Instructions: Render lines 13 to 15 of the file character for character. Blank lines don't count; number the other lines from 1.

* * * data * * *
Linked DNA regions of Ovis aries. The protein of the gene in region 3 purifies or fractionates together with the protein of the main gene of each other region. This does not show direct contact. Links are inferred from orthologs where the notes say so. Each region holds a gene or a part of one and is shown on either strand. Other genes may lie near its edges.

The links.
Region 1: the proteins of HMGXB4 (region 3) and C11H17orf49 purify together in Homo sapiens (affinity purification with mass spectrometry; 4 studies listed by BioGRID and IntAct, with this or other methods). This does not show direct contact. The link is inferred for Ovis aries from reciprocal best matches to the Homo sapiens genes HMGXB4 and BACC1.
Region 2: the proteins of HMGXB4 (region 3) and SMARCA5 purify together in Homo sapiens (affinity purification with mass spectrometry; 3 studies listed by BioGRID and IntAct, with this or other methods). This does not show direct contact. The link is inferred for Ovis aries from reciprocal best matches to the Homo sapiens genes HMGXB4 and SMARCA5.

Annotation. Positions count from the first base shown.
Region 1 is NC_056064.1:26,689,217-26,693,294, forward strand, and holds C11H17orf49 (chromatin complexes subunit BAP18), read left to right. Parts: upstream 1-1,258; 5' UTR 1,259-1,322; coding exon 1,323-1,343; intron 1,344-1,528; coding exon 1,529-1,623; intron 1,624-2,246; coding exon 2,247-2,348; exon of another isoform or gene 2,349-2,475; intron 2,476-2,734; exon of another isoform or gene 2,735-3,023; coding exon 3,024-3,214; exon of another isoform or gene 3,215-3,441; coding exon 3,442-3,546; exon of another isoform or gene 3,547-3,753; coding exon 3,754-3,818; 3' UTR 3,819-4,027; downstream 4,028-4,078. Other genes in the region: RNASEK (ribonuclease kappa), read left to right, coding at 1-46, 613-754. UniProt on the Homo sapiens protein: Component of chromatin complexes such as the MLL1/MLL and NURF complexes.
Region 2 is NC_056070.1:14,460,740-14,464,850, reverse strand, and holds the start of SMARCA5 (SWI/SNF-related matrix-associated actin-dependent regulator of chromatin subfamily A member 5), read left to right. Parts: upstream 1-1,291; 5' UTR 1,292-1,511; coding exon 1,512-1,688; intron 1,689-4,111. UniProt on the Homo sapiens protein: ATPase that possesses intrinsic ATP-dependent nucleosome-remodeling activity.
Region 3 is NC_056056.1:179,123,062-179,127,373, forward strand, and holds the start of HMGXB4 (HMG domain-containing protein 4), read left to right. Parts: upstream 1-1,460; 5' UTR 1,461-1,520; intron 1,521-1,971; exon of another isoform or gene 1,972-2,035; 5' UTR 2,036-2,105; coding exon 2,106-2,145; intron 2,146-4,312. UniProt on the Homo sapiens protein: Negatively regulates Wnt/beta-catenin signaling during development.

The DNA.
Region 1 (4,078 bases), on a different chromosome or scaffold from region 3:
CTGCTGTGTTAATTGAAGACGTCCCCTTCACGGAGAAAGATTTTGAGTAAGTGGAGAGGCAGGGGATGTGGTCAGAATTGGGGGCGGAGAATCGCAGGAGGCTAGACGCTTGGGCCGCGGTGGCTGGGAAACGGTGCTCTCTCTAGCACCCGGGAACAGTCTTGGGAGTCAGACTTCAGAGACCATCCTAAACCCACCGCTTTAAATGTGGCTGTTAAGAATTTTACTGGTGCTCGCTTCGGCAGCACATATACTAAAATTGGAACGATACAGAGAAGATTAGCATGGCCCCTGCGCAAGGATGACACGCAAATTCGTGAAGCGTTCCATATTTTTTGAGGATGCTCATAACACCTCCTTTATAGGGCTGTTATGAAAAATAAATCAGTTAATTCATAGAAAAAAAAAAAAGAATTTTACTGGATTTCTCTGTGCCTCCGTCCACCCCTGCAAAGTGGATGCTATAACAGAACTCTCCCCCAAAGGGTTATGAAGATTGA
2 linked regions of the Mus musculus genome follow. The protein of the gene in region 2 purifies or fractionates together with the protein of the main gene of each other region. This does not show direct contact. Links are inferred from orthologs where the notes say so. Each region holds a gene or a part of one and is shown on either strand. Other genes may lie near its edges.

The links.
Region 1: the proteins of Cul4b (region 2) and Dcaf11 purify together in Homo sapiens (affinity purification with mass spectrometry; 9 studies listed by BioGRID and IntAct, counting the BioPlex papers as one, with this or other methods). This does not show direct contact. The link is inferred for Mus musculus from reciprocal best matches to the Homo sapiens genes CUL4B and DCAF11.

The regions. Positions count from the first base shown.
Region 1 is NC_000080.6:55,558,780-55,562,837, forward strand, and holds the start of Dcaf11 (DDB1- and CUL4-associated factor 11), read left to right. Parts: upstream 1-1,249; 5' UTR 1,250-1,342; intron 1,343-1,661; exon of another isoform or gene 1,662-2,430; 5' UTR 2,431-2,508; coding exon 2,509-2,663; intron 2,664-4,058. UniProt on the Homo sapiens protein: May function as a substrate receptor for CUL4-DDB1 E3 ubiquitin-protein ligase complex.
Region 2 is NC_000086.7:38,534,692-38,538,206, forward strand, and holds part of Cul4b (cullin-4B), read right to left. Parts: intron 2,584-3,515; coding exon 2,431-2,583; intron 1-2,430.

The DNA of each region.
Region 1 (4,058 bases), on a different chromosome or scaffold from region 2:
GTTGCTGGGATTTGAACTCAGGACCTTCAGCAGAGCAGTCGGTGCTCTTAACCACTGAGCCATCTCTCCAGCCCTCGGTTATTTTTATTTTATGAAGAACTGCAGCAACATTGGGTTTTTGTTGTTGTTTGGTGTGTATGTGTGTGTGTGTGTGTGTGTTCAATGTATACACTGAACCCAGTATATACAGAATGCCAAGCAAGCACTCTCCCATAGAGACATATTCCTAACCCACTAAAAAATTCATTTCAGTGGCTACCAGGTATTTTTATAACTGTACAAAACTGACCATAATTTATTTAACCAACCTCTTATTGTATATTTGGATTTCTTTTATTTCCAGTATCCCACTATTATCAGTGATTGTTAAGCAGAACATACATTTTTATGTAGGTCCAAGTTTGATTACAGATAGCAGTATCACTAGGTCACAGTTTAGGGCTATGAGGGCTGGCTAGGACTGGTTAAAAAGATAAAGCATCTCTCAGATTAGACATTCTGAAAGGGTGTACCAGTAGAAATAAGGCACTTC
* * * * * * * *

The links.
Region 1: the proteins of Cul4b (region 2) and Dcaf11 purify together in Homo sapiens (affinity purification with mass spectrometry; 9 studies listed by BioGRID and IntAct, counting the BioPlex papers as one, with this or other methods). This does not show direct contact. The link is inferred for Mus musculus from reciprocal best matches to the Homo sapiens genes CUL4B and DCAF11.

The regions. Positions count from the first base shown.